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Re: Variants

Dear Colleagues,

   Please look at what has been proposed.  The proposal currently put 
forward by David is for 2 variants of the wavelength in the same CIF:


>               loop_
>                   _diffrn_radiation_wavelength_id
>                   _diffrn_radiation_wavelength
>                   _diffrn_radiation_wavelength_determinaton
>                      1   1.23456   fundamental
>                      2   1.25      estimated

This is what was proposed by David based on Nick's suggestion: 2 
wavelengths in one CIF data block. The defect in the proposal is that it 
is then clumsy to couple the two wavelengths to other values than change 
when the wavelength changes, such as cell dimensions.  Use of variants 
helps to resolve that loose end.

Now, to the substance of James' objections to variant:

> (1) It seems to me that the closer a given CIF file is to the raw data, the
> more useful recording of variants is, as the best path forward has not yet
> been identified and so keeping different variations is useful; conversely,

I beg to differ.  Final, released PDB entries have alternate conformers
and multiple versions of nomenclature.  As a combination of noisy 
observations with uncertain models, our science tends to produce multiple
equally valid results (look at any NMR entry), and variants are a clean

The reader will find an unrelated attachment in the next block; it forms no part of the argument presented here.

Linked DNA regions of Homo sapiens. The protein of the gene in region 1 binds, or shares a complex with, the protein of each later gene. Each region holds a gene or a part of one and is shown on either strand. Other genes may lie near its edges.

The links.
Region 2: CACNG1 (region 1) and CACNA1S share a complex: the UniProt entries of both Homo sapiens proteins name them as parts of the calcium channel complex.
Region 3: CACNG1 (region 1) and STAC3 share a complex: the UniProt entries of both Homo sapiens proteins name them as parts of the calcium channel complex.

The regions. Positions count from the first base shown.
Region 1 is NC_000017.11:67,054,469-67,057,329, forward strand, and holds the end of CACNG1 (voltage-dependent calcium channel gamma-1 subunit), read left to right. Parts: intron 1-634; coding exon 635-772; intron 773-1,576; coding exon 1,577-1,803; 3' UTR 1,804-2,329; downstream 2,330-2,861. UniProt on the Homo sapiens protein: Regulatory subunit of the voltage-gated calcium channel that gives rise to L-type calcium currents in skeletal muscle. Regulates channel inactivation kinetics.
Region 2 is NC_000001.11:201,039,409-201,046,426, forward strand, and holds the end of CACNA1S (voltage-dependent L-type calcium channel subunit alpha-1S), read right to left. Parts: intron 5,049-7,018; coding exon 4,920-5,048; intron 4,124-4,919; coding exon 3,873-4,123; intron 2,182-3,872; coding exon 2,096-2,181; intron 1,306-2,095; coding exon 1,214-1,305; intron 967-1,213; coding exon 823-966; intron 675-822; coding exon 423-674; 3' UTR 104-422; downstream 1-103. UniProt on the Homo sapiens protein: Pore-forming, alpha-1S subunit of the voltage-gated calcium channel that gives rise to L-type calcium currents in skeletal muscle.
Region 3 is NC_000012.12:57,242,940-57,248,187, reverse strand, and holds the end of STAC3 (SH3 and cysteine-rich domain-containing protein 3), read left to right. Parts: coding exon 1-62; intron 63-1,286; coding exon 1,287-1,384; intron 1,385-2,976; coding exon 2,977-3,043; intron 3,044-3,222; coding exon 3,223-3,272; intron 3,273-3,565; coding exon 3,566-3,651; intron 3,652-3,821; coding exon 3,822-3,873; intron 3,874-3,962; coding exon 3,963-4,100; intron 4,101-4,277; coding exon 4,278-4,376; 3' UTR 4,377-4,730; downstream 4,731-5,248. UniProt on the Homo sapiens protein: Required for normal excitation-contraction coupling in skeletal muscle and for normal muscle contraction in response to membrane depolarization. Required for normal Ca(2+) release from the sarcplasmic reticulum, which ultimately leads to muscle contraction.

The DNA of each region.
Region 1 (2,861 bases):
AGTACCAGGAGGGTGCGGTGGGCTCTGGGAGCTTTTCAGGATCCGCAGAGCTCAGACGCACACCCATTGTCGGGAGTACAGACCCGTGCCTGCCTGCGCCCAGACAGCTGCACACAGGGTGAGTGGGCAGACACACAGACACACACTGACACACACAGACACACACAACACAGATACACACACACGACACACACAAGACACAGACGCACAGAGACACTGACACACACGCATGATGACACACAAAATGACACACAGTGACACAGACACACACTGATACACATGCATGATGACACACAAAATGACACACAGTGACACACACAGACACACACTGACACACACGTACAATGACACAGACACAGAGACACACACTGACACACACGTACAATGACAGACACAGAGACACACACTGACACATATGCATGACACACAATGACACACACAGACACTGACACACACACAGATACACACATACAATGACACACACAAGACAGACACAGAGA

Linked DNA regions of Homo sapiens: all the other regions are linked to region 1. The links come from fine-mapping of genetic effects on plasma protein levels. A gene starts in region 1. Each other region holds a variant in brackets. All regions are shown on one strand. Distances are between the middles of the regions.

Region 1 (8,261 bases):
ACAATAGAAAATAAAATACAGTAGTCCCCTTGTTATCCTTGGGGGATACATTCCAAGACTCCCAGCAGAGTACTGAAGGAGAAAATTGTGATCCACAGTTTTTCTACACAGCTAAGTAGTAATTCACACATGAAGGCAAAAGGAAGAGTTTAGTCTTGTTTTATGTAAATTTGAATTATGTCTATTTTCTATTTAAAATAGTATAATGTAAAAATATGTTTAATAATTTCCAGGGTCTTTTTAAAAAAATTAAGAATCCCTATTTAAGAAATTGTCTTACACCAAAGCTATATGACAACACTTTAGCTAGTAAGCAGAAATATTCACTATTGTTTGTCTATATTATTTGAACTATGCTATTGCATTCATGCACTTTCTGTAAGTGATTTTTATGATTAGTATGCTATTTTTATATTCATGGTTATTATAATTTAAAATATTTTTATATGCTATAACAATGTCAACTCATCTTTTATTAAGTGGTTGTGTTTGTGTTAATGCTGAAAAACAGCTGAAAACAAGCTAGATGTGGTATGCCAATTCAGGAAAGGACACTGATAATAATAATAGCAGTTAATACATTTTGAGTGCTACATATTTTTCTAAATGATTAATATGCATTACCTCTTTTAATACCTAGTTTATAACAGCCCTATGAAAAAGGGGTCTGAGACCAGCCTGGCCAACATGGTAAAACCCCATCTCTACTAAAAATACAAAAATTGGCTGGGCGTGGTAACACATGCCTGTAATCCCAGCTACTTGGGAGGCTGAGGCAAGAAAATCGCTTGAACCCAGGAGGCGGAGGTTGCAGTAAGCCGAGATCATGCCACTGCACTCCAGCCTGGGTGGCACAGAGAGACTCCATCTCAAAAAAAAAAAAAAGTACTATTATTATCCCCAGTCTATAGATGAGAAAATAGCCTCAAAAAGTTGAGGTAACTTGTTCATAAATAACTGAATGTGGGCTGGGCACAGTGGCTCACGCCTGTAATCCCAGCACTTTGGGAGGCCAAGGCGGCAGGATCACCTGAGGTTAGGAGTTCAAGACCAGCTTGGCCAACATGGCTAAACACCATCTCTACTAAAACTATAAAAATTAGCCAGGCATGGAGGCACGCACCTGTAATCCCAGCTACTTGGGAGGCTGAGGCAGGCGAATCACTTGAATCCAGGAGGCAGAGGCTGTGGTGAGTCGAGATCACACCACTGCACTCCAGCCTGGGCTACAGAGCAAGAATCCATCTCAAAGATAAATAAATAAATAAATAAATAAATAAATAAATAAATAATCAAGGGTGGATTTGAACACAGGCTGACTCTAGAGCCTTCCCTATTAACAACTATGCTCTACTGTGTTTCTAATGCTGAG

way to deal with them all the way through an experiment, keeping track
of what was done instead of losing it.

> Taking the wavelength proposal as an example: once someone has refined a
> wavelength from a standard material, what the nominal wavelength was is no
> longer scientifically relevant, and so there is no reason to keep it and all
> derived values in the file (which is why Nick's alternative wavelength
> proposal is preferable, as only one wavelength is in the file).

Certainly, in a perfect world with perfect science, the derivation of a
wavelength with be a reliable, one-step process, but things go wrong,
and different things get tried with different values used to derive
other values (such as cells), and by failing to track and label things
as the experiment progresses, we create the non-trivial risk of coupling
the cell from one wavelength with the wavelength for another.  Worse,
in some cases, the choice of space group can flop around depending on
refinements of wavelengths and cells.  Yes, an author may decide to
publish only one resulting final determination, but both the author
and people trying to reproduce the results are likely to do better
science if there is an option to preserve an audit trail of how the
original author got to their "final" result.  Someone else might
decide to look at things differntly.  I am not saying everyone has to
use variants, any more than the PDB will tell and author they have
to present alternate conformers for some fuzzy density, but it really
is useful to have the option.

> (2) Introducing variants means that multiple values for simple items such as
> cell parameters could be present in a single datablock, and CIF reading